My husband and I had the opportunity to go up
into the top of that great arch in St. Louis. I was fascinated to learn about
its construction. I know nothing about architecture, but a few things sank into
my thick head. It was designed by Eero Saarinen, the famous architect.
I was thinking about how he as an architect has
perfect freedom to design any kind of building he wants, but he does not have
the freedom to discard either the plumb line or the level. The mathematical
calculations that had to go into the building of that "first of its
kind" structure are staggering. The workers put up these tremendous
stainless steel triangles one by one on two sides, and they had to bring them
up to meet at the top with no other support than themselves. A mistake of
of an inch at the bottom could have spelled disaster at the top.
That's a good illustration of my subject, which
is the liberty of obedience. There is no freedom apart from obedience.
We have freeways in this country, but there
would be no freedom for anybody to travel at high speed without interruption if
most of the people were not obedient to the laws. You cannot travel any speed,
any lane, any direction on a freeway. You must obey certain laws, and those are
what give us freedom.
The great question is: What do you really want?
1:25 brings together three great words: law, freedom and happiness.
James 1:25 says, "The man who looks closely
into the perfect law, the law that makes us free, and who lives in its company,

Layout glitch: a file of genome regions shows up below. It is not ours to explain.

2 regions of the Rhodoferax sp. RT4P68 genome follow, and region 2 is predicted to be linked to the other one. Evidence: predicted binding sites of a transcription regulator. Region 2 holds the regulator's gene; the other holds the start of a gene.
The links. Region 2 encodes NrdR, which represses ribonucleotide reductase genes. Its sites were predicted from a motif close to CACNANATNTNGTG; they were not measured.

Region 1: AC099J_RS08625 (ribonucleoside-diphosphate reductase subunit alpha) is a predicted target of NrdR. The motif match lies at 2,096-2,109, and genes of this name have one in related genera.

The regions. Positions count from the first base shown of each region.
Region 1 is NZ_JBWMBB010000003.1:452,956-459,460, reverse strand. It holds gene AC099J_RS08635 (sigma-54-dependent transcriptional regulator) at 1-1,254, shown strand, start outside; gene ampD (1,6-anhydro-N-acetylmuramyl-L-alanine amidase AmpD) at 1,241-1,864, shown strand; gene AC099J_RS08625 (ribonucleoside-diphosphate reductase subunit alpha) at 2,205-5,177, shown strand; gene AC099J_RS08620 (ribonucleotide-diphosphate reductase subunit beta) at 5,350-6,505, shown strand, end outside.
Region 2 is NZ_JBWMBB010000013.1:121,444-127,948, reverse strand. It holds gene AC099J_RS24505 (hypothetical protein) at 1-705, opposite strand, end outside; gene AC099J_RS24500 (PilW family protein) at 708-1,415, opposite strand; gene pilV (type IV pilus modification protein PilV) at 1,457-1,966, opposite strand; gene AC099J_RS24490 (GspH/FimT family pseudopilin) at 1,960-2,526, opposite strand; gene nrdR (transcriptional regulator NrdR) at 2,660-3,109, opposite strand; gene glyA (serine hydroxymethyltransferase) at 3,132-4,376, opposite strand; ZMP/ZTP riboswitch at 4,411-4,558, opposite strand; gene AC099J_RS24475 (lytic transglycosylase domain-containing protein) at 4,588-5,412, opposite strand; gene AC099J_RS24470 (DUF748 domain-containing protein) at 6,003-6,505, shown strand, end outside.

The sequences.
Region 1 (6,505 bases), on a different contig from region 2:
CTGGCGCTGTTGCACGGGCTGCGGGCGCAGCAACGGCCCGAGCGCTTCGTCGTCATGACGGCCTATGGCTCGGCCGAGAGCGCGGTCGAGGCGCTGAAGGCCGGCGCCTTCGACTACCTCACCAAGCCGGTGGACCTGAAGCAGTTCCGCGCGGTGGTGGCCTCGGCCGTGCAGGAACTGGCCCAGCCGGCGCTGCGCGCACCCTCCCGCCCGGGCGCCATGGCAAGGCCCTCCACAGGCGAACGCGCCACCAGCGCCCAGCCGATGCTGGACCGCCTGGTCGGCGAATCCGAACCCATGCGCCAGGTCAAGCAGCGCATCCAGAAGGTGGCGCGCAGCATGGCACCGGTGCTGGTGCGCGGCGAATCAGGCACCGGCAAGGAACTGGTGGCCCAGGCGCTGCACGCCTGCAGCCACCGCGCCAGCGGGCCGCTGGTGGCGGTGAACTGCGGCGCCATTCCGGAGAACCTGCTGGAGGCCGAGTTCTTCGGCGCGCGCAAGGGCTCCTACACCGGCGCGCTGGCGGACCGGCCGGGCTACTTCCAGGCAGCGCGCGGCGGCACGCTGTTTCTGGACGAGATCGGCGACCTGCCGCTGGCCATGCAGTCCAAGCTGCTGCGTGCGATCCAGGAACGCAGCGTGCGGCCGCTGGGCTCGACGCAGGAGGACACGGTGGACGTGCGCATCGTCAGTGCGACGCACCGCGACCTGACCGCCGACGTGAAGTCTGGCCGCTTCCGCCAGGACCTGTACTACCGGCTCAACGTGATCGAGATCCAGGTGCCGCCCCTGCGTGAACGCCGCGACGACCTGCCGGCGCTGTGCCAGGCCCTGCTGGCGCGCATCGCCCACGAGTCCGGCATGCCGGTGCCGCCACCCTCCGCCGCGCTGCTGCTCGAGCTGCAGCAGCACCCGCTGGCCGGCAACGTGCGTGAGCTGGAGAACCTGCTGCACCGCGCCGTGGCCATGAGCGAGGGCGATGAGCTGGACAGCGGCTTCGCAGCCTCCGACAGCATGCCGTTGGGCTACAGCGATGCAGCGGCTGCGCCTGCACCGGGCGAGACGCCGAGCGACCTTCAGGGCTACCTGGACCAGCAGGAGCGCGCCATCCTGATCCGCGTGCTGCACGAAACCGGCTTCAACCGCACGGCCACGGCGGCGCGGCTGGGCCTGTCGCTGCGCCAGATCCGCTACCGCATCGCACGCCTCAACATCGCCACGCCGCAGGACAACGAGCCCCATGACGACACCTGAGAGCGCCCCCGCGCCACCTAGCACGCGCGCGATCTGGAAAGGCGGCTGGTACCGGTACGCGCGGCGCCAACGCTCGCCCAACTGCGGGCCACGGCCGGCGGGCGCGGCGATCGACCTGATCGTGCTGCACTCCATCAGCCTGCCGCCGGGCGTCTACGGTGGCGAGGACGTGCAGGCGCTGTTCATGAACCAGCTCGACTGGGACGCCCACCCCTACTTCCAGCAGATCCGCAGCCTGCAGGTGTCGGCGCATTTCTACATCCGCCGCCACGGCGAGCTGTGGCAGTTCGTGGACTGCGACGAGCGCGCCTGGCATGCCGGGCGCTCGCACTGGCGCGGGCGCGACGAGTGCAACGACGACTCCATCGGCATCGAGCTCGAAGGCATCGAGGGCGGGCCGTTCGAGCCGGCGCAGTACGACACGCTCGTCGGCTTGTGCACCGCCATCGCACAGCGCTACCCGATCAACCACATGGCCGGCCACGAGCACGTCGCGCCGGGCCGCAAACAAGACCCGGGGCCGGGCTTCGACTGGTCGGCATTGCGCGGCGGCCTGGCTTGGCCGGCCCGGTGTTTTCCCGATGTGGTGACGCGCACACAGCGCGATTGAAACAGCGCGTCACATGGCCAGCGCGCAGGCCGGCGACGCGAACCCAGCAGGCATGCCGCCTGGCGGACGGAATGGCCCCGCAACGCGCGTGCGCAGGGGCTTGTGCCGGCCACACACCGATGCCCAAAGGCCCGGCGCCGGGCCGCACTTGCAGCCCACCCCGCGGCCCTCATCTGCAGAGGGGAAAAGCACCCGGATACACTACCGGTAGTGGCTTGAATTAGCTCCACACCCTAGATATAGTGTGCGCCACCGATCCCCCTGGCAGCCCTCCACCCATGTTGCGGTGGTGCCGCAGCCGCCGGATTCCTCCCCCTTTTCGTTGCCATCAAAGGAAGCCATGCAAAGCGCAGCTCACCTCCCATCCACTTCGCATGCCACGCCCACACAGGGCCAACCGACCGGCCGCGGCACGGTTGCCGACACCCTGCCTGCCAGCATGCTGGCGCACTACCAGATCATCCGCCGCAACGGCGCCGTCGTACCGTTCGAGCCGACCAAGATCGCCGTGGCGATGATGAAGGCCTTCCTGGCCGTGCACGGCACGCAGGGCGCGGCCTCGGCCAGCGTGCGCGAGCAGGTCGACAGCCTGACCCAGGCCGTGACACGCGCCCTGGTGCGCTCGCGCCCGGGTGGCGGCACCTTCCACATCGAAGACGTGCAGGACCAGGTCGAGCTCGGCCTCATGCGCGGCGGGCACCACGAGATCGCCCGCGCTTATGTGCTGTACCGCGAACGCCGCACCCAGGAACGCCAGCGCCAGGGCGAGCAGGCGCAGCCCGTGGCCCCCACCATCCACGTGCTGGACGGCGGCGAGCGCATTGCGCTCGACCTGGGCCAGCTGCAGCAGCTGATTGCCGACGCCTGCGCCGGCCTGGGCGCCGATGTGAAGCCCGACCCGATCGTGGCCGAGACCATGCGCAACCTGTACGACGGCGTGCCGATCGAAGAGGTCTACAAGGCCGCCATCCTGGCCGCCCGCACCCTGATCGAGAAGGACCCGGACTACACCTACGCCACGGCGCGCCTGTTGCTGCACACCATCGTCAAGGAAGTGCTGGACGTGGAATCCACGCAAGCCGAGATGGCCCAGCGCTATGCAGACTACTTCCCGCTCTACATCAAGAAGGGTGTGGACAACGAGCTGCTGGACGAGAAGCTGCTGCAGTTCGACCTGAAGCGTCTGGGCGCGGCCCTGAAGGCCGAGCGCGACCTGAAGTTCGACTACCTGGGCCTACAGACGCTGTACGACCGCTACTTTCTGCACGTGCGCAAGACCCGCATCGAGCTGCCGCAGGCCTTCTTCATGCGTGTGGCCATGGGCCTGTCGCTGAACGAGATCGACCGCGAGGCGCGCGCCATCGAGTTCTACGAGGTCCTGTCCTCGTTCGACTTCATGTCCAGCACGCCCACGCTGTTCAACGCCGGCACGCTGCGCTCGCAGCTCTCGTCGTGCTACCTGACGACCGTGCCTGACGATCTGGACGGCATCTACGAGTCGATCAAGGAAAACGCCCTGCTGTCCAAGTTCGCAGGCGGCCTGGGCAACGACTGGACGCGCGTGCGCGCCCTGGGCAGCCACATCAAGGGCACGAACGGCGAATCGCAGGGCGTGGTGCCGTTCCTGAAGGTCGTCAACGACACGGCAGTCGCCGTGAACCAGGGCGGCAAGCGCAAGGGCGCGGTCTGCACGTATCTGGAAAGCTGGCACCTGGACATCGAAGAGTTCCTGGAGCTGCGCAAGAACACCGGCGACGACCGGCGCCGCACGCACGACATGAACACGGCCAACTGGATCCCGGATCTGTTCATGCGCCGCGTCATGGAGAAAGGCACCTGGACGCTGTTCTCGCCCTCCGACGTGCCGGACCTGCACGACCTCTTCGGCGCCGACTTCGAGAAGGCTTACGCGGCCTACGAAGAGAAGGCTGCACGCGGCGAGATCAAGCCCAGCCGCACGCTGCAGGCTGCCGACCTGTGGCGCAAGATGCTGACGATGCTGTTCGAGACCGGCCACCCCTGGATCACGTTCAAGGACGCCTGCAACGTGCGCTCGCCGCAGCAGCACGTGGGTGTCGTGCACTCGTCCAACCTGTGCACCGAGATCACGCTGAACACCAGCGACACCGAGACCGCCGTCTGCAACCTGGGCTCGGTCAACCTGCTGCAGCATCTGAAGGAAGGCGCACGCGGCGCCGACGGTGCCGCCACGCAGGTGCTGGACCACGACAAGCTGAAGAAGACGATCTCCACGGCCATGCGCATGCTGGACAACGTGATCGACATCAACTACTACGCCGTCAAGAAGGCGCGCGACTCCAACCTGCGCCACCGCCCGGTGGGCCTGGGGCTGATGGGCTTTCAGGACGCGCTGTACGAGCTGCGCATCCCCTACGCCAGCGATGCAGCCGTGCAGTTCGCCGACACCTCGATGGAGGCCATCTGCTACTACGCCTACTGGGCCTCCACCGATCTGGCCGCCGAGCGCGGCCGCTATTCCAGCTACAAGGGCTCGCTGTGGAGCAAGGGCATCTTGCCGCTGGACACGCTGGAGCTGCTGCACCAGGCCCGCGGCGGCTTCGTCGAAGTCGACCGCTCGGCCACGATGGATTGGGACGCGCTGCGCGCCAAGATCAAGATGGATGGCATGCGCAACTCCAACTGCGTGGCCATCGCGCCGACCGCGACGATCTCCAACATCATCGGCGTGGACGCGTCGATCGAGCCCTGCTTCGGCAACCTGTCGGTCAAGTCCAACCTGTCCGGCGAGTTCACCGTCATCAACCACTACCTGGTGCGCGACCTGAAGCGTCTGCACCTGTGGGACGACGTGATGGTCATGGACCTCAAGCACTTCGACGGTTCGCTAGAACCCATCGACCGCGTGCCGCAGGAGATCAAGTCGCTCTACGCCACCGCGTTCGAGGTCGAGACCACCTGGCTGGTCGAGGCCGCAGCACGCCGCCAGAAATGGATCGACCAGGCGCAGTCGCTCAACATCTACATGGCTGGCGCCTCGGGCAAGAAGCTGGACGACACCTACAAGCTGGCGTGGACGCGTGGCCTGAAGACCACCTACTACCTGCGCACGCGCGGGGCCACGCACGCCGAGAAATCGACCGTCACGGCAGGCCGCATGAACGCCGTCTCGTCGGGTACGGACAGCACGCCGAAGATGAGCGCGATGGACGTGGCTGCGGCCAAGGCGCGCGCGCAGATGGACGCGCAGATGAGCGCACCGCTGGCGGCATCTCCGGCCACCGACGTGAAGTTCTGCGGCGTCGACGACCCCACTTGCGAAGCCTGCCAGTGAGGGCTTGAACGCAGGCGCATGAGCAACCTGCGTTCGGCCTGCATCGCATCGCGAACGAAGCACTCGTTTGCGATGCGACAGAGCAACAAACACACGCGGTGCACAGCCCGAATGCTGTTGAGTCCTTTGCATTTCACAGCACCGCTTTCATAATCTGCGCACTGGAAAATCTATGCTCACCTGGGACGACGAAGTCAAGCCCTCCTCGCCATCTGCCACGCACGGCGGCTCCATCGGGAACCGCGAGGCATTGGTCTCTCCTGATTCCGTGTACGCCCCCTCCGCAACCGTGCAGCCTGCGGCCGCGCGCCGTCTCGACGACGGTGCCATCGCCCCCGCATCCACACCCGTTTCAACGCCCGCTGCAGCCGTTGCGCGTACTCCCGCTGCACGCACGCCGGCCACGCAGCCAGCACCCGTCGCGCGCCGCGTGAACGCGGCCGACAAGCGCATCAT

does not forget what he hears, but acts upon it; and that is the man who by
acting will find happiness."
I love this verse because it brings together
three great words: law, freedom, and happiness. I believe that in God's economy
those three things are inseparable. Saarinen was free to construct that amazing
stainless steel arch in St. Louis because he obeyed the laws of the universe,
the laws of gravity. He used the plumb line and the level.
My husband and I live on the ocean. I love the
summer when we can watch hundreds of sailboats skimming along the horizon with
the most wonderful freedom; but those sailboats would not have the freedom to
skim along the horizon and stay on top of the water if they were not obedient
to the laws of wind and wave and if they had not been constructed in obedience
to certain laws such as the ratio between the beam and the keel.
In every area of life there is no freedom
without obedience. The world tells us that freedom means doing what you want to
do and not doing what you don't want to do.
I have a friend who's a wise mother. When her
kids were about 8 and 10 years old, she told her son one Saturday morning that
it was time to get up. He said, "I'm not getting up this morning."
"Oh," she said, "aren't you feeling well?" He said,
"No, I feel fine. But I've decided that this is going to be a free
"Oh," she said, "what does that
mean?" He said, "I'm just going to do what I want to do, and I'm not
going to do anything I don't want to do, and right now I don't want to get
up." She said, "Do you think that would be a good way for the whole
family to live?" He said, "Yes." So she said, "Okay. We'll
At about 11:30 he came stumbling into the
kitchen rubbing his eyes, and said, "Where's my breakfast?" She said,
"Yeah. You didn't fix breakfast?"
"No," she said, "this is a free
day. I didn't feel like fixing any breakfast."
"Oh." He got his Cheerios out of the
cupboard and managed to get something to eat. While he was eating breakfast, he
looked out the window and saw his brother going out of the garage on his bicycle. "Hey," he said,
"you can't take that. That's my bicycle." The brother said, "I
thought it was a free day today. I can do anything I want to do, and I don't
have to do anything I don't want to do."
So the day went. By supper, it was not necessary
for the mother or the father to preach any sermons about the true meaning of
freedom. They discovered the two boys had learned that freedom is not doing
what you want to do and not doing what you don't want to do. Freedom requires
limitations and laws.
When you buy a new gadget and plug the thing in